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Episode 39

The Ins & Outs of the In-House Lawyer

In this episode, we discuss all the lessons Marcus Suliman, UK head of legal at Saxo Bank Group, has learned from his vast experience working as an in-house lawyer at large companies to see what it takes to succeed as in-house counsel.
Practice Management and Business Skills
7 June 2021
Marcus Suliman
1 hour = 1 CPD point
How does it work?
What area(s) of law does this episode consider?Marcus Suliman discusses the roles and responsibilities of generalist in-house lawyers in large companies and corporations. Also considered in this episode is the mutually beneficial relationship between in-house company lawyers and external private law firms.
Why is this topic relevant?According to the Law Society of New South Wales’ ‘Practising Solicitor Statistics’ for September 2020, almost a fifth (18.5%) of all NSW Lawyers work in an in-house role of some description. That’s more than the number of lawyers working in law firms (17.6%). From the years 2011 to 2018, the corporate legal sector grew 61%, whereas the private sector only increased 23%. The undeniable upwards trend in the demand for in-house counsel is indicative of businesses being met by increasingly complicated legal challenges, especially given the rise of new legislation in recent years. It is also an indication of businesses recognising the value of having a legal perspective on commercial matters from an advisor who has a deep knowledge and understanding of their business.

Generalist in-house lawyers are interlocutors between their employers and the legal system. Understanding the dynamics of an in-house company legal team can help make private solicitors better prepared to instruct them when engaged to advise in-house lawyers and additionally to help maintain good standing with in-house lawyers and their businesses. Suliman shares his insights on the valuable lessons he has gained from his experience as an in-house lawyer, such as the importance of timeliness, plain-language and lateral thinking, and how they are transferable between in-house and private practice.

What cases or legislation are relevant to this episode?

 

Morley & Ors v Australian Securities and Investments Commission [2010] NSWCA 331 (‘James Hardie Judgment’)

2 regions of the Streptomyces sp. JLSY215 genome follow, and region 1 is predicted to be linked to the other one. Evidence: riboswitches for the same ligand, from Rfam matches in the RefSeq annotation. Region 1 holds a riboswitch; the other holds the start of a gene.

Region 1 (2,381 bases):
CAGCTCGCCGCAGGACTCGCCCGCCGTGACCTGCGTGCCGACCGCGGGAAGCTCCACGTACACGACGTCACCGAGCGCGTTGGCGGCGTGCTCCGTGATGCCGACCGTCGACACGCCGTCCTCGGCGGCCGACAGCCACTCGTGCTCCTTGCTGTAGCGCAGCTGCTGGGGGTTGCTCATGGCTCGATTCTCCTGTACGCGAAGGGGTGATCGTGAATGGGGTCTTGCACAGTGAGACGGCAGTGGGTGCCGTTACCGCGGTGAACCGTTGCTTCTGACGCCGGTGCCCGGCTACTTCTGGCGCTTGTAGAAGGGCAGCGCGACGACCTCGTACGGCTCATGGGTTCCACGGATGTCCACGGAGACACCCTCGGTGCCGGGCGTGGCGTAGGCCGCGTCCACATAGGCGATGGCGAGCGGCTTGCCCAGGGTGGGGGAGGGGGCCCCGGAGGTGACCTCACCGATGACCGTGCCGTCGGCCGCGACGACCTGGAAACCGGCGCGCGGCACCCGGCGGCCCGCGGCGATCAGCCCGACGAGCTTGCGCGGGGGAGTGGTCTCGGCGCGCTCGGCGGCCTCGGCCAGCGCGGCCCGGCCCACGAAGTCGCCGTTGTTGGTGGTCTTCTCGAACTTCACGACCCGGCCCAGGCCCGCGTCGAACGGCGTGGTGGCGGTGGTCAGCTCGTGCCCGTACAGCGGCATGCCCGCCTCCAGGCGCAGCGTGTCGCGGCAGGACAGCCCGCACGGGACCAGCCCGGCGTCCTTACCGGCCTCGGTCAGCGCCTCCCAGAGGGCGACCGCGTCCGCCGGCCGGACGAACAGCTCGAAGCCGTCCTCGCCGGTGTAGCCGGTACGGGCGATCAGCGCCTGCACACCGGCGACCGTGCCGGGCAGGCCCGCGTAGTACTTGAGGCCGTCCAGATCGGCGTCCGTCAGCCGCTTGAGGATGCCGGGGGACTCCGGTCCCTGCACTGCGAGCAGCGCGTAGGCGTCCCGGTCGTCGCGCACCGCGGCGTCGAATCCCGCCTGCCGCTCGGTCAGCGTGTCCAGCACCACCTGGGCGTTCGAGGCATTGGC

• The NSW Court of Appeal found that a number of non-director executives of James Hardie Industries, including in-house counsel, were responsible for a misleading announcement published to the ASX.
  • The decision has been interpreted as having the effect of rendering in-house lawyers gatekeepers of corporate ethics and lawfulness by imposing traditional directors’ duties onto officers.
What are the main points?
  • While private practice lawyers are often pushed to specialise in a specific area, in-house lawyers benefit from a wide breadth and diversity of experience in legal expertise.
  • Companies and individual clients are increasingly looking for lawyers who are not only excellent legal counsel but also astute commercial and extra-legal advisors.
  • In private practice, the work environment is made up almost exclusively of people with a legal background and knowledge and expertise in the law, meaning communication between team members is often technical and uses legalese. When working as in-house counsel, however, the most effective communications are the ones which can convey legal information as clearly and succinctly as possible. This is because in-house lawyers often deliver advice to other teams in the business, including HR, marketing, as well as executives and shareholders from a diversity of non-legal backgrounds.
  • In-house lawyers are the intermediaries between organisations and external legal advice. Where legal issues and matters arise that are outside of an in-house lawyer’s expertise, or are too complex, demanding or urgent to complete in-house, in-house lawyers will seek advice from external lawyers and firms.
What are the practical takeaways?
  • An in-house lawyer is valuable not only in their capacity as legal counsel for a business, but they are also able to give qualified advice on commercial decision-making processes through their lived experiences working in the corporate sector.
  • Understanding the role of an in-house lawyer, as well as their business’ industry, is vital to facilitating a productive, effective work relationship to meet both the needs of the in-house lawyer and their business. Pay attention to instructions given by an in-house lawyer as the level of research and legal technicality may differ between tasks/projects.
  • Meet deadlines you set for yourself and always be clear and honest about expected timelines.
Show notes

 

Deloitte’s Legal Risk Management Framework

NSW Law Society’s ‘Handy Hints for In-house Lawyers’

Looking Glass Report